A review of nutrition in human immunodeficiency virus infection in the era of highly active antiretroviral therapy.Nutr Clin Pract 2004; 19(4):340-55NC
Nutrition complications of HIV infection, including wasting syndrome, nutrient deficiencies, and metabolic complications, have been well documented over the last 25 years.
A systematic review of the literature was performed using the keywords HIV; nutrition; nutrition support; vitamins A, B, C, and E; selenium; zinc; and glutamine through MEDLINE using Medscape and PubMed.
Although no accurate prediction equations exist for determining energy needs in patients with HIV/acquired immunodeficiency syndrome (AIDS), the Harris-Benedict equation with a 1.3 stress factor has been used for weight maintenance. Some experts recommend protein requirements of 1.0 to 1.4 g/kg for maintenance and 1.5 to 2.0 g/kg for anabolism. There is a general consensus that all individuals with HIV benefit from a daily multivitamin and mineral supplement at levels of 100% of the US recommended daily intake (RDI). Nutrition therapy for HIV wasting is similar to that for other chronic diseases and begins with nutrition counseling. For persistent weight loss, standard oral supplements may be useful. The benefit of specialized supplements has yet to be proven. Enteral and parenteral nutrition support has produced positive outcomes related to mortality and quality of life in patients with HIV.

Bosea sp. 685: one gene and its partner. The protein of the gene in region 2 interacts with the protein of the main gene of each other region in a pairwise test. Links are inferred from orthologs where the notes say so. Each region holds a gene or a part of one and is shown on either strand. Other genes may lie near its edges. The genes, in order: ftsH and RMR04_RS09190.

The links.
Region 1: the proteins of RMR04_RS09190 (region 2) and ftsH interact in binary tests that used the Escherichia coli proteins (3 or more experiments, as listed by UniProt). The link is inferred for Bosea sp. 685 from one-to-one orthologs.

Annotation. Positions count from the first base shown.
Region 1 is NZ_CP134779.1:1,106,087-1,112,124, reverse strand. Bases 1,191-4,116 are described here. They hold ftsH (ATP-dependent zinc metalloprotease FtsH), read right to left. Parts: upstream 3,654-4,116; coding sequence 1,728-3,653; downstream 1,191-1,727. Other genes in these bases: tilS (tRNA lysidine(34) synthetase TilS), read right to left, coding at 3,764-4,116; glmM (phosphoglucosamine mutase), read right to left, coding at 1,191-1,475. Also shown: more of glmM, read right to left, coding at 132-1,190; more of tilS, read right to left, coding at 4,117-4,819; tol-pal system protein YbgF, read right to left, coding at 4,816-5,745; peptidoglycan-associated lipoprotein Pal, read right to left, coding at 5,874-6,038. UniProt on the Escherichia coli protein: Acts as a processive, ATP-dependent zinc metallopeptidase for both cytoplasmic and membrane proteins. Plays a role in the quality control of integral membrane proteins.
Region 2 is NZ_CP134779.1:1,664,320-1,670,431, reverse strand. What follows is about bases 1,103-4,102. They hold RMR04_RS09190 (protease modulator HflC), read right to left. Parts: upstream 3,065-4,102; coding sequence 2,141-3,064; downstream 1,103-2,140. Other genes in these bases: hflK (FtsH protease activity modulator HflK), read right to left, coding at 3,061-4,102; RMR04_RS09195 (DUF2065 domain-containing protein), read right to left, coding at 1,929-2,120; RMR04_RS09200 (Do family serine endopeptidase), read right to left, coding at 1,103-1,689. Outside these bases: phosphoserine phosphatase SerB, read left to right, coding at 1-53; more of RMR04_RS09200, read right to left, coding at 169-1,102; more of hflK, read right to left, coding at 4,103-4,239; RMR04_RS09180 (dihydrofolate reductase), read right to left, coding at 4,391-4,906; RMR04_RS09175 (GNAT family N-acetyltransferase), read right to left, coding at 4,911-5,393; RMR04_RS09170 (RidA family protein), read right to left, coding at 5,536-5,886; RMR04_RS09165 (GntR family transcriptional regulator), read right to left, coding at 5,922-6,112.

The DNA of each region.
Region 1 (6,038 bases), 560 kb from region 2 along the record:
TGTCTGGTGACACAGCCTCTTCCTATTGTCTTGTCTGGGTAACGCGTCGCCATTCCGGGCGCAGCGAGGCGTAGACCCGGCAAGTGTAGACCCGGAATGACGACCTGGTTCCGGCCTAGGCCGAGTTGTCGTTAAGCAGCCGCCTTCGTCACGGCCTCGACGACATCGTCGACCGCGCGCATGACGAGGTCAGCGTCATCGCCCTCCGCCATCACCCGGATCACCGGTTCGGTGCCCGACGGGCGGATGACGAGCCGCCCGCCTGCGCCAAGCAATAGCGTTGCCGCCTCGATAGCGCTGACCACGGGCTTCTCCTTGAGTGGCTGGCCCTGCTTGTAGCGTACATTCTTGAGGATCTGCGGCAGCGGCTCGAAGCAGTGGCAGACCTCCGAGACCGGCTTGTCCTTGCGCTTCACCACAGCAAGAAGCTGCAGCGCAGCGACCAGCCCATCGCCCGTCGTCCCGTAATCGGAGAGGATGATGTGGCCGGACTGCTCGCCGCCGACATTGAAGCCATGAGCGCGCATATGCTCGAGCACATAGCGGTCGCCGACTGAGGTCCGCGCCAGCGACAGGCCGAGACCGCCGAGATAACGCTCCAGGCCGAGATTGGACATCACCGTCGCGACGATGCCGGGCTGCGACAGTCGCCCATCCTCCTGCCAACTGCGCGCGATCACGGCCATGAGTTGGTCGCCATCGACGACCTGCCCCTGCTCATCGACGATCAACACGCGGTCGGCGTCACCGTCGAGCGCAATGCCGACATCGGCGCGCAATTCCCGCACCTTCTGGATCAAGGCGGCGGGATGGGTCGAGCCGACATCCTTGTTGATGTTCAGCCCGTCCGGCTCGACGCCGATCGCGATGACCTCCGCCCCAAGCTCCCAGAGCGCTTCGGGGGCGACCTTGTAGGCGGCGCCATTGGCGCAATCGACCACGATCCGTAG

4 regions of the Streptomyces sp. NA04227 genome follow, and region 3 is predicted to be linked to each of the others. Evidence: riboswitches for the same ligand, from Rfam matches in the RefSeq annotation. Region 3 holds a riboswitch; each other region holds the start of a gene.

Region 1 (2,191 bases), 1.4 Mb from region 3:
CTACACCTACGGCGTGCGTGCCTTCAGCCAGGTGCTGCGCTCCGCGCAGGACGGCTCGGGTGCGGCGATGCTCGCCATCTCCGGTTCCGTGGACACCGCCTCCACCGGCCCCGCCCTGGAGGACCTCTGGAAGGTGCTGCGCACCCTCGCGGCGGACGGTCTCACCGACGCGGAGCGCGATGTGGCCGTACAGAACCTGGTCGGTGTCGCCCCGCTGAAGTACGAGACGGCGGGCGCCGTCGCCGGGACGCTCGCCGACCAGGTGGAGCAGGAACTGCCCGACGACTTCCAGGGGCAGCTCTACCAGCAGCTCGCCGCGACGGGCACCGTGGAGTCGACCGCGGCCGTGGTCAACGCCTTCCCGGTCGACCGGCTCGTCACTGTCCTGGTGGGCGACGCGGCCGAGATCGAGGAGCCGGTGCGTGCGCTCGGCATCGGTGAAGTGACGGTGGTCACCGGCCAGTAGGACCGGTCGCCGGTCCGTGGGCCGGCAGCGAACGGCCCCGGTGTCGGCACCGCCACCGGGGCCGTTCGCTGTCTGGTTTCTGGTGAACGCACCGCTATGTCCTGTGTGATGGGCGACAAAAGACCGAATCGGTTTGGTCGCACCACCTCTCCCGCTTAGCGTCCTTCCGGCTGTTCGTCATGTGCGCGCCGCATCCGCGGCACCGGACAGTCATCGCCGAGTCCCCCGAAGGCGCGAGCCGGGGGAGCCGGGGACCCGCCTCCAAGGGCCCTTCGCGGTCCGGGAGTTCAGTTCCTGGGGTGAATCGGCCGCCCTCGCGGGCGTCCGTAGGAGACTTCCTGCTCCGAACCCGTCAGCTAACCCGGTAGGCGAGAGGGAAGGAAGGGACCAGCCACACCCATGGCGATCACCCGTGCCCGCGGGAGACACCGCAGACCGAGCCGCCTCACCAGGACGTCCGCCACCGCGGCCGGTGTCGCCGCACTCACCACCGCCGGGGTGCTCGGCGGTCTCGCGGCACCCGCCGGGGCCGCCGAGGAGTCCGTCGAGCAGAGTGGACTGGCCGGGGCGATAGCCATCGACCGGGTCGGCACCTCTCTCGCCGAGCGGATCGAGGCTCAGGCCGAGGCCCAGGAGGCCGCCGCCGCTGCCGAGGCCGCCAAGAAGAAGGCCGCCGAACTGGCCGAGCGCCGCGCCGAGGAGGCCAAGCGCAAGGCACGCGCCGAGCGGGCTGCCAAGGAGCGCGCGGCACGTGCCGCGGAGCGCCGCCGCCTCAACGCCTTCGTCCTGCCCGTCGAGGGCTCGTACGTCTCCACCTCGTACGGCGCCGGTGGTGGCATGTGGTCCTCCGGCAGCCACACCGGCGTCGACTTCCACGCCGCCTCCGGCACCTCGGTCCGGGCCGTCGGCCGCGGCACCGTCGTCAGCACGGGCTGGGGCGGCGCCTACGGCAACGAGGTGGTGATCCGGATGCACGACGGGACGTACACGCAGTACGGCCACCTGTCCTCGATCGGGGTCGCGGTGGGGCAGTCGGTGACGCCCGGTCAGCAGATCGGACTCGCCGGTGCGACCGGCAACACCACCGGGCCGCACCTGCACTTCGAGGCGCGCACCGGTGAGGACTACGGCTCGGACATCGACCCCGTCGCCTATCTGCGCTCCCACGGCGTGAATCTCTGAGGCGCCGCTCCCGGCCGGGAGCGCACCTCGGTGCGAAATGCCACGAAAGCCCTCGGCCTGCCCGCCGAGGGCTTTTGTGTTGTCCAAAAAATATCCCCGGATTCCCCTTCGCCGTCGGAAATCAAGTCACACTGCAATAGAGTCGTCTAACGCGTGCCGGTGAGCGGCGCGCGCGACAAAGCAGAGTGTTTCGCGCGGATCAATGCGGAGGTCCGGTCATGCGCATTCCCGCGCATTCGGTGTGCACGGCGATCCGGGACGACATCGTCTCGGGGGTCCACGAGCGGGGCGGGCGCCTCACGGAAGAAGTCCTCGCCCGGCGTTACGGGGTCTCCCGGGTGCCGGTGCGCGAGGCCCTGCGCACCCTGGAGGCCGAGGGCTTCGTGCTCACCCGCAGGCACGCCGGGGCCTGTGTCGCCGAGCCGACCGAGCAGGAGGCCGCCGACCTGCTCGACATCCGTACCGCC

Although the benefit of providing adequate amounts of calories, protein, and micronutrients for persons with HIV is well accepted, the exact amounts of nutrients and optimal feeding modalities are less clear. Long-term clinical trials are needed to provide more conclusive data on nutrition intervention in HIV infection, particularly related to supplementation of specific nutrients.